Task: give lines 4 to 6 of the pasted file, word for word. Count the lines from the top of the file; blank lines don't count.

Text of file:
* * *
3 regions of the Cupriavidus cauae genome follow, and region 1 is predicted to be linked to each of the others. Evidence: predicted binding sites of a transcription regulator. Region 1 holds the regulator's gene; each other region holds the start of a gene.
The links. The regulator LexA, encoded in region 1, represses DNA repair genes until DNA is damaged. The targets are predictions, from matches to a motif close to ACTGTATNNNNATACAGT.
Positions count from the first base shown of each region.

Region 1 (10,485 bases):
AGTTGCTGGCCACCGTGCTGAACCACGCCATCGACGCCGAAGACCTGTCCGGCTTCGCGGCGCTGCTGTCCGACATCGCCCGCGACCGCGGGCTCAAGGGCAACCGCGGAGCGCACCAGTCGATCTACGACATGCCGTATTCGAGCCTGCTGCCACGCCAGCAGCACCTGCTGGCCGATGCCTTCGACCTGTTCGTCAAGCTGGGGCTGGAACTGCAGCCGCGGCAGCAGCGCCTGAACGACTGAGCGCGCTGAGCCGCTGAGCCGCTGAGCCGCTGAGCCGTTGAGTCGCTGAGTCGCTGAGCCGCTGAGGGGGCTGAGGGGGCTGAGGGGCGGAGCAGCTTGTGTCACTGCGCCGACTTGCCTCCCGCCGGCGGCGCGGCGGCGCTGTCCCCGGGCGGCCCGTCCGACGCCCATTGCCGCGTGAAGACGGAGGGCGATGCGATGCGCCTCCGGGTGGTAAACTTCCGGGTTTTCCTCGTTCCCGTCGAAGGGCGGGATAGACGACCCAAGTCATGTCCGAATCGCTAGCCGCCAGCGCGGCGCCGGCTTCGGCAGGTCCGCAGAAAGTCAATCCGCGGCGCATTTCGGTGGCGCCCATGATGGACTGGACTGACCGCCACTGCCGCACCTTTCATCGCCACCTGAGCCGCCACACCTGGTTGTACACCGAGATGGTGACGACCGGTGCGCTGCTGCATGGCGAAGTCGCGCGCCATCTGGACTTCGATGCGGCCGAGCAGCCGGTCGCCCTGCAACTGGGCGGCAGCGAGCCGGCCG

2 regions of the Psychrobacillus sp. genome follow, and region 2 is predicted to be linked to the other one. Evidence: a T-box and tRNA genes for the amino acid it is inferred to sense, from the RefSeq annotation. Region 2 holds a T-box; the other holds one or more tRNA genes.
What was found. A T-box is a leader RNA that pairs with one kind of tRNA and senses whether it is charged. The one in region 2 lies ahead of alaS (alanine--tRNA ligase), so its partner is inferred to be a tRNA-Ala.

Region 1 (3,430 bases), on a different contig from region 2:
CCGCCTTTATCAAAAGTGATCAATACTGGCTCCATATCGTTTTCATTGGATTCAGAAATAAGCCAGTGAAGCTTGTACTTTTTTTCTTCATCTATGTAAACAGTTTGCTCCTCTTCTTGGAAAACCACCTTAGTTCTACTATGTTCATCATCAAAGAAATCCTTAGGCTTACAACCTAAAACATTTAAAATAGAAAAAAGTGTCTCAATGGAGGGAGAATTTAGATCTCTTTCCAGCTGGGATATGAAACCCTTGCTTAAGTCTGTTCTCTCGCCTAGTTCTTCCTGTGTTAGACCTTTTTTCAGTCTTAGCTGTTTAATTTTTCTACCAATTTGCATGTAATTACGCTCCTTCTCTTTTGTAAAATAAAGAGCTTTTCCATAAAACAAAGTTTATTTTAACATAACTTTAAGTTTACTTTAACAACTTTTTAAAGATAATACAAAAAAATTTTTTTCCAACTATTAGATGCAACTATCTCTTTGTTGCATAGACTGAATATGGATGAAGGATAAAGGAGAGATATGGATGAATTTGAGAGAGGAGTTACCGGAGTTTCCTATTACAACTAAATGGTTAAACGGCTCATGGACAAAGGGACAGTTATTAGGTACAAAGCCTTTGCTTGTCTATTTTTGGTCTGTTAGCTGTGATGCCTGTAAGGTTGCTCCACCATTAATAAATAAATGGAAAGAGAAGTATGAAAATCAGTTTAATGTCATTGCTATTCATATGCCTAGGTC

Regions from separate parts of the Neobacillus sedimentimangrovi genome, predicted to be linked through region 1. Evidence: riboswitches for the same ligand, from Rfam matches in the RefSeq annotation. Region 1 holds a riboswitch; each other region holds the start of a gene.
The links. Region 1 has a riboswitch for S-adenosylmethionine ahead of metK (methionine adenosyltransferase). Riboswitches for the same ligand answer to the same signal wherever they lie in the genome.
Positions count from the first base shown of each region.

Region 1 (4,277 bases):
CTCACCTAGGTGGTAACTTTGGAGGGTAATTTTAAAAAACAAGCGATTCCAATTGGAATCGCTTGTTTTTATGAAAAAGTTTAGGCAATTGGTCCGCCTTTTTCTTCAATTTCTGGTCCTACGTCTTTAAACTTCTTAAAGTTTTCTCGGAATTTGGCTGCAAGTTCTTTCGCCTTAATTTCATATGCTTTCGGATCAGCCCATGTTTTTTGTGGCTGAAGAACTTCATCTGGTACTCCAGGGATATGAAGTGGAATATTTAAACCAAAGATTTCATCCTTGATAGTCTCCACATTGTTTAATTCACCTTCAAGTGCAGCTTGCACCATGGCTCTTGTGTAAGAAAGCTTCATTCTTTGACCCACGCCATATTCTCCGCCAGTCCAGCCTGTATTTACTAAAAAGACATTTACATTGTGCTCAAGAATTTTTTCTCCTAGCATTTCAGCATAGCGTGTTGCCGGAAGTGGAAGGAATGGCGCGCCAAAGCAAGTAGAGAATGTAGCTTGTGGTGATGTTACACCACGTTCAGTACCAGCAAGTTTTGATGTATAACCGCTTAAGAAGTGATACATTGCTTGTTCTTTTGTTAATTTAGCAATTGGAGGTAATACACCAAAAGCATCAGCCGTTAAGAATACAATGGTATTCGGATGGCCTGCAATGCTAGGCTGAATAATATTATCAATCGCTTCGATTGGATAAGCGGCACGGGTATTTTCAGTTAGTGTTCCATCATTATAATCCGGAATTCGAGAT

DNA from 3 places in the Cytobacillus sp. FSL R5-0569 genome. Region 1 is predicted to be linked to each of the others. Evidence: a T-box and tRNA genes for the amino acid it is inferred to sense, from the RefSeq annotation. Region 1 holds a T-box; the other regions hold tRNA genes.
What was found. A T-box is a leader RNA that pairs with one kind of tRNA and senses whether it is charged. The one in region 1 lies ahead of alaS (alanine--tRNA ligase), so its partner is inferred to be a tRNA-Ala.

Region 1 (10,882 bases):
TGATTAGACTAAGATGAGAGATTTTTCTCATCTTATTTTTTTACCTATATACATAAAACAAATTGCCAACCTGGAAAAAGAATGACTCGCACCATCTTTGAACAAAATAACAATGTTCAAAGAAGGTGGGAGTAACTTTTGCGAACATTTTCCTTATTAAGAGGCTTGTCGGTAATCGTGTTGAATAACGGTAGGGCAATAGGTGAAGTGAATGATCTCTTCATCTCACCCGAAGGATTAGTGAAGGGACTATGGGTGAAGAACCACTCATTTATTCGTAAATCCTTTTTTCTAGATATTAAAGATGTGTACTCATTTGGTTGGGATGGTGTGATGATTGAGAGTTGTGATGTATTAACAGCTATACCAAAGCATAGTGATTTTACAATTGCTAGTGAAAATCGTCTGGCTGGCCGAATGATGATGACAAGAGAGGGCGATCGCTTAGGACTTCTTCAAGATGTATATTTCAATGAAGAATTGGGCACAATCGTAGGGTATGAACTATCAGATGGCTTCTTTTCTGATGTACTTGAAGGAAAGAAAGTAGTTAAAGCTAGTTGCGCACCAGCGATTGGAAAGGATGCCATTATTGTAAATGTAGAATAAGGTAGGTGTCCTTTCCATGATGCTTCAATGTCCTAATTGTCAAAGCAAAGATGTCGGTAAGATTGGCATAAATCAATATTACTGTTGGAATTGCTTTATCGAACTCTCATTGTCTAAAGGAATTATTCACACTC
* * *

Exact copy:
Region 1 (10,485 bases):
AGTTGCTGGCCACCGTGCTGAACCACGCCATCGACGCCGAAGACCTGTCCGGCTTCGCGGCGCTGCTGTCCGACATCGCCCGCGACCGCGGGCTCAAGGGCAACCGCGGAGCGCACCAGTCGATCTACGACATGCCGTATTCGAGCCTGCTGCCACGCCAGCAGCACCTGCTGGCCGATGCCTTCGACCTGTTCGTCAAGCTGGGGCTGGAACTGCAGCCGCGGCAGCAGCGCCTGAACGACTGAGCGCGCTGAGCCGCTGAGCCGCTGAGCCGCTGAGCCGTTGAGTCGCTGAGTCGCTGAGCCGCTGAGGGGGCTGAGGGGGCTGAGGGGCGGAGCAGCTTGTGTCACTGCGCCGACTTGCCTCCCGCCGGCGGCGCGGCGGCGCTGTCCCCGGGCGGCCCGTCCGACGCCCATTGCCGCGTGAAGACGGAGGGCGATGCGATGCGCCTCCGGGTGGTAAACTTCCGGGTTTTCCTCGTTCCCGTCGAAGGGCGGGATAGACGACCCAAGTCATGTCCGAATCGCTAGCCGCCAGCGCGGCGCCGGCTTCGGCAGGTCCGCAGAAAGTCAATCCGCGGCGCATTTCGGTGGCGCCCATGATGGACTGGACTGACCGCCACTGCCGCACCTTTCATCGCCACCTGAGCCGCCACACCTGGTTGTACACCGAGATGGTGACGACCGGTGCGCTGCTGCATGGCGAAGTCGCGCGCCATCTGGACTTCGATGCGGCCGAGCAGCCGGTCGCCCTGCAACTGGGCGGCAGCGAGCCGGCCG

2 regions of the Psychrobacillus sp. genome follow, and region 2 is predicted to be linked to the other one. Evidence: a T-box and tRNA genes for the amino acid it is inferred to sense, from the RefSeq annotation. Region 2 holds a T-box; the other holds one or more tRNA genes.